We will examine the document in detail. The point I want to make initially is simply that this is a document of significant intellectual polish. It is quite difficult to spell out a coherent philosophy in a few brush strokes, let alone to show in just a few more how the history is informed by the philosophy that you painted.

This polish should be encouraging to all Americans. The document’s main author is one Dr. Nadia Schadlow, brought on to the National Security Council originally to write it. If you are a Trump critic, you should be encouraged by her resume. The Trump administration has sometimes been criticized for favoring the ideas of wild-eyed radicals, enemies of the elite yet lacking the education or experience to replace the elite. Dr. Schadlow is not among these. She has an elite education and career, from Cornell to Johns Hopkins’ School of Advanced International Studies. She is widely published, and has had a career of incrementally-ascending positions of responsibility. She was trained in the elite’s way, and then embarked on a career in which she proceeded at each step to show herself capable of her duties. She has exposed her ideas to public criticism throughout her career. In this way she has earned the trust of National Security Advisor H. R. McMaster and Secretary of Defense Jim Mattis. Her polish shows off the skills that she has developed in the course of her education and career. She has earned her position, and she is exactly the right person to be writing this document. That should matter to you even if you disagree with her ideas.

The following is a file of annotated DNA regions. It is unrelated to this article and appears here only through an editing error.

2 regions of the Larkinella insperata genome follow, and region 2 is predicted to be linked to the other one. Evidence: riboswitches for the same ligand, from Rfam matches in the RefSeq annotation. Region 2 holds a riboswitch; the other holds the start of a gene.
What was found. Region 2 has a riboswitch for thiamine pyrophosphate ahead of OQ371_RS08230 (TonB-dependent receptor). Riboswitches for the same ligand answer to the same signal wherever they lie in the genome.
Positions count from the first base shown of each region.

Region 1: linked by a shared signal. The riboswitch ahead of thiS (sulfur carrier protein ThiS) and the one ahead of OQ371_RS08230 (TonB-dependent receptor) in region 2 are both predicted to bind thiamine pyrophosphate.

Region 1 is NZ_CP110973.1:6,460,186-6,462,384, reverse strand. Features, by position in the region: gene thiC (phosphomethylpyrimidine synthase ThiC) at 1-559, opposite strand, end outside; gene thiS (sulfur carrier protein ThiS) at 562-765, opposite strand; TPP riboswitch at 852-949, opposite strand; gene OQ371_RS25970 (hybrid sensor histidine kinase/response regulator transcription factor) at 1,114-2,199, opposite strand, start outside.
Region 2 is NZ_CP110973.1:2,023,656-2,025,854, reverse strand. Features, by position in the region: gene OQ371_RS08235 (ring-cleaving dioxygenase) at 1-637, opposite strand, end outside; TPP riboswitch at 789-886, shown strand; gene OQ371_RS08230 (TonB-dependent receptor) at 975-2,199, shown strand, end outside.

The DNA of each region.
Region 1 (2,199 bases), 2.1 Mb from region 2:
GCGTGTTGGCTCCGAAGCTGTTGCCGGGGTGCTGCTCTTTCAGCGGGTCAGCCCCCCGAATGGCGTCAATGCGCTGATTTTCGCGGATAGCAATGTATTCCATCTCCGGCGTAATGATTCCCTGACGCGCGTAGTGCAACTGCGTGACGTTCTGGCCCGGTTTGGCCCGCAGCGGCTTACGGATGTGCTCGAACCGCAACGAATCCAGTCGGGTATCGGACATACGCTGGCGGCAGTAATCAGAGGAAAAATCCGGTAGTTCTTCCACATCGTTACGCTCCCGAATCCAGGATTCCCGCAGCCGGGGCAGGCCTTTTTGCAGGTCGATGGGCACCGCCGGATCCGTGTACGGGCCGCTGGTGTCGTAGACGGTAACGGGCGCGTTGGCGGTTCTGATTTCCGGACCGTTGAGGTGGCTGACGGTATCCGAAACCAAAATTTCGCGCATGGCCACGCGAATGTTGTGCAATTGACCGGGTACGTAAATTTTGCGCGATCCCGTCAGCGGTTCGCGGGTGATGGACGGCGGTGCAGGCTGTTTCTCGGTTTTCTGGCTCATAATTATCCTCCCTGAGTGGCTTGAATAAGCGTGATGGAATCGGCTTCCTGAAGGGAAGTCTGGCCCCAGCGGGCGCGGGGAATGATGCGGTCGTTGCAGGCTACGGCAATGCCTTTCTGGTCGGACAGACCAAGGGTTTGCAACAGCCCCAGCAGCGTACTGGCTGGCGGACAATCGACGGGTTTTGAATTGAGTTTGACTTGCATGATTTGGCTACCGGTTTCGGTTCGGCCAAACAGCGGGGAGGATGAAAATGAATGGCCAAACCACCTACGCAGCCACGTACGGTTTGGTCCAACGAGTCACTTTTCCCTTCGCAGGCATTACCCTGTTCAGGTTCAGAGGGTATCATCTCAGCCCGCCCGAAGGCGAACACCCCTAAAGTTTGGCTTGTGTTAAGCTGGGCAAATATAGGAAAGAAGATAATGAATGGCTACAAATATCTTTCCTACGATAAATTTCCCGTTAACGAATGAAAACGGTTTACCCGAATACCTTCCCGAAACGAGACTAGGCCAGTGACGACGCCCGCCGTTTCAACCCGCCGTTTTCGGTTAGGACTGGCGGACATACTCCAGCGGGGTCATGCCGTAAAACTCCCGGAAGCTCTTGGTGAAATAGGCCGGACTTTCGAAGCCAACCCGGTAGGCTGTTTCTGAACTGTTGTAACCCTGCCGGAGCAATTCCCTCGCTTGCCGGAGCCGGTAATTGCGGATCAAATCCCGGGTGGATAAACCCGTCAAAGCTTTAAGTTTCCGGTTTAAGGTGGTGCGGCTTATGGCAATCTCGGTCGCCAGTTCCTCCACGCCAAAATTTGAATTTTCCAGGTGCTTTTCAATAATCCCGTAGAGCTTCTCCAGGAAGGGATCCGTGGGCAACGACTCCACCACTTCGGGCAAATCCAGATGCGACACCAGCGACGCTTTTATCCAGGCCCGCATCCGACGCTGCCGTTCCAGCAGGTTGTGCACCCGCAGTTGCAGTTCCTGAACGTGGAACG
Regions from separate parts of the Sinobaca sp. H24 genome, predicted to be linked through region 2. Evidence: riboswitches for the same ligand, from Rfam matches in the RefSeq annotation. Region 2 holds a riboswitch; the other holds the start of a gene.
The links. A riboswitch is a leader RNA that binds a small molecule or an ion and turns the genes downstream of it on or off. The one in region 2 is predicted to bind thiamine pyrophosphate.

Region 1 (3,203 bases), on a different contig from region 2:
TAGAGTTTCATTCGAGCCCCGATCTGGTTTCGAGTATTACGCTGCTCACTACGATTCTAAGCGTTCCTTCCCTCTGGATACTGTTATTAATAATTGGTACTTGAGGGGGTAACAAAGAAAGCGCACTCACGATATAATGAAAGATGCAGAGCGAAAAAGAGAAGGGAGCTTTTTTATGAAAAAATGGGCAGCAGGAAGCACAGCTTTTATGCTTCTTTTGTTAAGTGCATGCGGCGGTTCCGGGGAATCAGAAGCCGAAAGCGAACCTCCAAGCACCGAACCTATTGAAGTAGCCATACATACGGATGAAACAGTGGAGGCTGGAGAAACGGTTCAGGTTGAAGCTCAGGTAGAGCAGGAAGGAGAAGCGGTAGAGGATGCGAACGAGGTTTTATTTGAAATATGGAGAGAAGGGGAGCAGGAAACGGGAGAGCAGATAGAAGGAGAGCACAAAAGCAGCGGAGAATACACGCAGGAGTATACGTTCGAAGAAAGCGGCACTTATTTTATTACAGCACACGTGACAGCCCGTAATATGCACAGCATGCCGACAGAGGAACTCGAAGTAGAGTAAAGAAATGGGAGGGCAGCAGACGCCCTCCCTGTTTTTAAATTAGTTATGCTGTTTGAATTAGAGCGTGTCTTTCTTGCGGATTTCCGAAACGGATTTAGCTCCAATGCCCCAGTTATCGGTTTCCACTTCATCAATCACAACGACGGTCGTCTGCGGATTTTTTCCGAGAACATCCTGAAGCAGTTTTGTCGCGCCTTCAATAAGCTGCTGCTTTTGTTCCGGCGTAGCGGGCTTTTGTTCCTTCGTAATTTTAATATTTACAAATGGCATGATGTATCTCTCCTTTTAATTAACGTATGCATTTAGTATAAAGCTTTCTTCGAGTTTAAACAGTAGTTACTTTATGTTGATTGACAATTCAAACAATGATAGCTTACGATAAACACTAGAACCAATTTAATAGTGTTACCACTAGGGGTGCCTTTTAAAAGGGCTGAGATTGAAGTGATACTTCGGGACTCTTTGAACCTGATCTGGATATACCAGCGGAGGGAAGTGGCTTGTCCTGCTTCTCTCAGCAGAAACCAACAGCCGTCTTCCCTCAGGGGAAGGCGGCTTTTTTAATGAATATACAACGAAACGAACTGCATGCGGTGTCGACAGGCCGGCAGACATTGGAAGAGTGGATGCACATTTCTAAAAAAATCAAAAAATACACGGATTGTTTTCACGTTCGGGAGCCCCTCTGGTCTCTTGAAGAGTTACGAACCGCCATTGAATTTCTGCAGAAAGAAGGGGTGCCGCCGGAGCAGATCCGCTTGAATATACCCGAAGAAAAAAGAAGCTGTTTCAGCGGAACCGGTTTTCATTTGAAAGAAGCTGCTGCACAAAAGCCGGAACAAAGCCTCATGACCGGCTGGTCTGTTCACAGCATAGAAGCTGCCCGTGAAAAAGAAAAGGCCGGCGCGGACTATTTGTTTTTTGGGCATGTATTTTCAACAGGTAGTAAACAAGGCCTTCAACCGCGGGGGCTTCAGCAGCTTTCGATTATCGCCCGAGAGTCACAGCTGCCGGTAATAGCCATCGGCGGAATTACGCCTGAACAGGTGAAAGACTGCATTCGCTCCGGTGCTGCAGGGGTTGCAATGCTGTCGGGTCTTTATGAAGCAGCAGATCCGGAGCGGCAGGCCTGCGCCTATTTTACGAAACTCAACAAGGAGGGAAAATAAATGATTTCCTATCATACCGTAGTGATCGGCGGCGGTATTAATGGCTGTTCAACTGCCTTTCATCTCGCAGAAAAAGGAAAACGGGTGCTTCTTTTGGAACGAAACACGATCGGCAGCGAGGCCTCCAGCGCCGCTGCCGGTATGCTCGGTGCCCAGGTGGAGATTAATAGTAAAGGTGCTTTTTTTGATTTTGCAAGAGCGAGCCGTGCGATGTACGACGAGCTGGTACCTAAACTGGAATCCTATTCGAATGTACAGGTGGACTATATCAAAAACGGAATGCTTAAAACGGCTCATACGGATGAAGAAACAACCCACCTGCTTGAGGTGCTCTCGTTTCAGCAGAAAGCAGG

If you are, on the other hand, a Trump supporter you should also be encouraged by her polish. No one could explain the ideas as smoothly or as confidently as she does if they did not understand them. Her elite education and background has not divided her from the best ideas that brought Trump’s team to Washington. Nor, clearly, does she disdain them. She has undertaken to be their advocate at the highest levels. She is a valuable ally in translating those concepts into a working strategy.

The National Security Strategy is only the first part of a long process in realizing a President’s vision. As we all know who have been there, too, no plan survives contact with the enemy. Having a good plan is nevertheless a solid first step. In the coming days the Security Studies Group will be working through the details with you, our readers.

About the Author

Brad Patty

Dr. Patty advised US Army units in Iraq on information operations as part of more than a decade's involvements in America's wars. His work has received formal commendations from the 30th Heavy Brigade, the 2nd Brigade, 1st Armored Division, the 3rd Infantry Division and the 1st Cavalry Division. Dr. Patty holds his PhD in Philosophy from the University of Georgia.